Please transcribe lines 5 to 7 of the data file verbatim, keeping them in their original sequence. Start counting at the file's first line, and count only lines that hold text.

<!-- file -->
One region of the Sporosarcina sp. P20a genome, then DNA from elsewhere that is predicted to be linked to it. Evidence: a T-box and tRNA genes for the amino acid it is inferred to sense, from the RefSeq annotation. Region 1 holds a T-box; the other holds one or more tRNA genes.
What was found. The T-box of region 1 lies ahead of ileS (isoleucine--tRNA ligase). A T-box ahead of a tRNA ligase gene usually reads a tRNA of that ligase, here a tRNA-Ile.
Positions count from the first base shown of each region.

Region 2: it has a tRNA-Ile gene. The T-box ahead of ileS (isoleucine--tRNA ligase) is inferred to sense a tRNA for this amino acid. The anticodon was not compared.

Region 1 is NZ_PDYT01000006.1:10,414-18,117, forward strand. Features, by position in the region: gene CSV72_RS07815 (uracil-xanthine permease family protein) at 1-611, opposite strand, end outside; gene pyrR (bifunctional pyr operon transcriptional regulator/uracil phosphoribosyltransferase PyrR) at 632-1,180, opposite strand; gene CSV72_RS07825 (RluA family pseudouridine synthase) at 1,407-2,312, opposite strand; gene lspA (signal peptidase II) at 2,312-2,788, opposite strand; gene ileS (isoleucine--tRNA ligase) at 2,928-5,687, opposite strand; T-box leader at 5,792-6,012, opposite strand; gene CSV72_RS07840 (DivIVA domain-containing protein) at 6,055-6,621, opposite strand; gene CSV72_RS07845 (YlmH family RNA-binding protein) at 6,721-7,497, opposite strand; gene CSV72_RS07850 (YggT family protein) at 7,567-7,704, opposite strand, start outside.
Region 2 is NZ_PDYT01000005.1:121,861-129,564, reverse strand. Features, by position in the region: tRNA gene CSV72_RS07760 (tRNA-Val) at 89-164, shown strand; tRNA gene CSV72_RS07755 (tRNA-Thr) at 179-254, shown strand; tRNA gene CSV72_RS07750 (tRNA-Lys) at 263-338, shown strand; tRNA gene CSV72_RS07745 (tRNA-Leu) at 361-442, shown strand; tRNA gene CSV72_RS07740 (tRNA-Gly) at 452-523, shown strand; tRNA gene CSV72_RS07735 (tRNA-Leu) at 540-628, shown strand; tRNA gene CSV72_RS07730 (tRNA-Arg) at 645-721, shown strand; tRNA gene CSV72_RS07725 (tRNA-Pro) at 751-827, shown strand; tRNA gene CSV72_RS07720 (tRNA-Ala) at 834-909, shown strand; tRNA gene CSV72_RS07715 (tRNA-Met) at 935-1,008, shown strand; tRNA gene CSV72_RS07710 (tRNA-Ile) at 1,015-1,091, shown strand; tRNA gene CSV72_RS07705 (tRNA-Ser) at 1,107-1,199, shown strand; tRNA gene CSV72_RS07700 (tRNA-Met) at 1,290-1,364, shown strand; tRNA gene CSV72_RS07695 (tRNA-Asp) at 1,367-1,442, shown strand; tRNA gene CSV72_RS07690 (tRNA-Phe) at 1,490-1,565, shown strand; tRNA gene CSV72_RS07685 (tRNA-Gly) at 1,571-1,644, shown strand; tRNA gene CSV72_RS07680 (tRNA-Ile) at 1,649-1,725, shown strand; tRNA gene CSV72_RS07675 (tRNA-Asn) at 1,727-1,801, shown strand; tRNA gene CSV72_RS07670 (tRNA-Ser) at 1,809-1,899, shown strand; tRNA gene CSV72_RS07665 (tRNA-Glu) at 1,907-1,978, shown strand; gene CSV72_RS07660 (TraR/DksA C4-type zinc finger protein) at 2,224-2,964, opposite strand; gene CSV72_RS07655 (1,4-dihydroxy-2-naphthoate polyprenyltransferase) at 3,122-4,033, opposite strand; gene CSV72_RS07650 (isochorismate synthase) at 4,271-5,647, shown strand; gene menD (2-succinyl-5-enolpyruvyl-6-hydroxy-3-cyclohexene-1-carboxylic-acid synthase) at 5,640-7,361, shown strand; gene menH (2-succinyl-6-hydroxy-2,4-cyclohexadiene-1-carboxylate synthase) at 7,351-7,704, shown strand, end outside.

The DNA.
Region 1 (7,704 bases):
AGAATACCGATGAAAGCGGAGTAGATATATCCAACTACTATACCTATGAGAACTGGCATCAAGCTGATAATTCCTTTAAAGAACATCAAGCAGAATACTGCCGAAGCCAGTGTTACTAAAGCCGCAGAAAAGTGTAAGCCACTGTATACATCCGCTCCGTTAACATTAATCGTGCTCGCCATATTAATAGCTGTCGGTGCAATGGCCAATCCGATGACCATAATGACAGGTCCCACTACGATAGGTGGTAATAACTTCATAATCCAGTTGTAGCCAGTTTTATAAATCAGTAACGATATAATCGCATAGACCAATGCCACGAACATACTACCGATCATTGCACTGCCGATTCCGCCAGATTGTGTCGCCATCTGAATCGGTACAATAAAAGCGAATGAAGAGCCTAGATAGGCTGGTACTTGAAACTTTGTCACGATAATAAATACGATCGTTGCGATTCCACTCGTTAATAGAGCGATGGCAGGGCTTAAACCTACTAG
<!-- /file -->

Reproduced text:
Region 1 is NZ_PDYT01000006.1:10,414-18,117, forward strand. Features, by position in the region: gene CSV72_RS07815 (uracil-xanthine permease family protein) at 1-611, opposite strand, end outside; gene pyrR (bifunctional pyr operon transcriptional regulator/uracil phosphoribosyltransferase PyrR) at 632-1,180, opposite strand; gene CSV72_RS07825 (RluA family pseudouridine synthase) at 1,407-2,312, opposite strand; gene lspA (signal peptidase II) at 2,312-2,788, opposite strand; gene ileS (isoleucine--tRNA ligase) at 2,928-5,687, opposite strand; T-box leader at 5,792-6,012, opposite strand; gene CSV72_RS07840 (DivIVA domain-containing protein) at 6,055-6,621, opposite strand; gene CSV72_RS07845 (YlmH family RNA-binding protein) at 6,721-7,497, opposite strand; gene CSV72_RS07850 (YggT family protein) at 7,567-7,704, opposite strand, start outside.
Region 2 is NZ_PDYT01000005.1:121,861-129,564, reverse strand. Features, by position in the region: tRNA gene CSV72_RS07760 (tRNA-Val) at 89-164, shown strand; tRNA gene CSV72_RS07755 (tRNA-Thr) at 179-254, shown strand; tRNA gene CSV72_RS07750 (tRNA-Lys) at 263-338, shown strand; tRNA gene CSV72_RS07745 (tRNA-Leu) at 361-442, shown strand; tRNA gene CSV72_RS07740 (tRNA-Gly) at 452-523, shown strand; tRNA gene CSV72_RS07735 (tRNA-Leu) at 540-628, shown strand; tRNA gene CSV72_RS07730 (tRNA-Arg) at 645-721, shown strand; tRNA gene CSV72_RS07725 (tRNA-Pro) at 751-827, shown strand; tRNA gene CSV72_RS07720 (tRNA-Ala) at 834-909, shown strand; tRNA gene CSV72_RS07715 (tRNA-Met) at 935-1,008, shown strand; tRNA gene CSV72_RS07710 (tRNA-Ile) at 1,015-1,091, shown strand; tRNA gene CSV72_RS07705 (tRNA-Ser) at 1,107-1,199, shown strand; tRNA gene CSV72_RS07700 (tRNA-Met) at 1,290-1,364, shown strand; tRNA gene CSV72_RS07695 (tRNA-Asp) at 1,367-1,442, shown strand; tRNA gene CSV72_RS07690 (tRNA-Phe) at 1,490-1,565, shown strand; tRNA gene CSV72_RS07685 (tRNA-Gly) at 1,571-1,644, shown strand; tRNA gene CSV72_RS07680 (tRNA-Ile) at 1,649-1,725, shown strand; tRNA gene CSV72_RS07675 (tRNA-Asn) at 1,727-1,801, shown strand; tRNA gene CSV72_RS07670 (tRNA-Ser) at 1,809-1,899, shown strand; tRNA gene CSV72_RS07665 (tRNA-Glu) at 1,907-1,978, shown strand; gene CSV72_RS07660 (TraR/DksA C4-type zinc finger protein) at 2,224-2,964, opposite strand; gene CSV72_RS07655 (1,4-dihydroxy-2-naphthoate polyprenyltransferase) at 3,122-4,033, opposite strand; gene CSV72_RS07650 (isochorismate synthase) at 4,271-5,647, shown strand; gene menD (2-succinyl-5-enolpyruvyl-6-hydroxy-3-cyclohexene-1-carboxylic-acid synthase) at 5,640-7,361, shown strand; gene menH (2-succinyl-6-hydroxy-2,4-cyclohexadiene-1-carboxylate synthase) at 7,351-7,704, shown strand, end outside.

The DNA.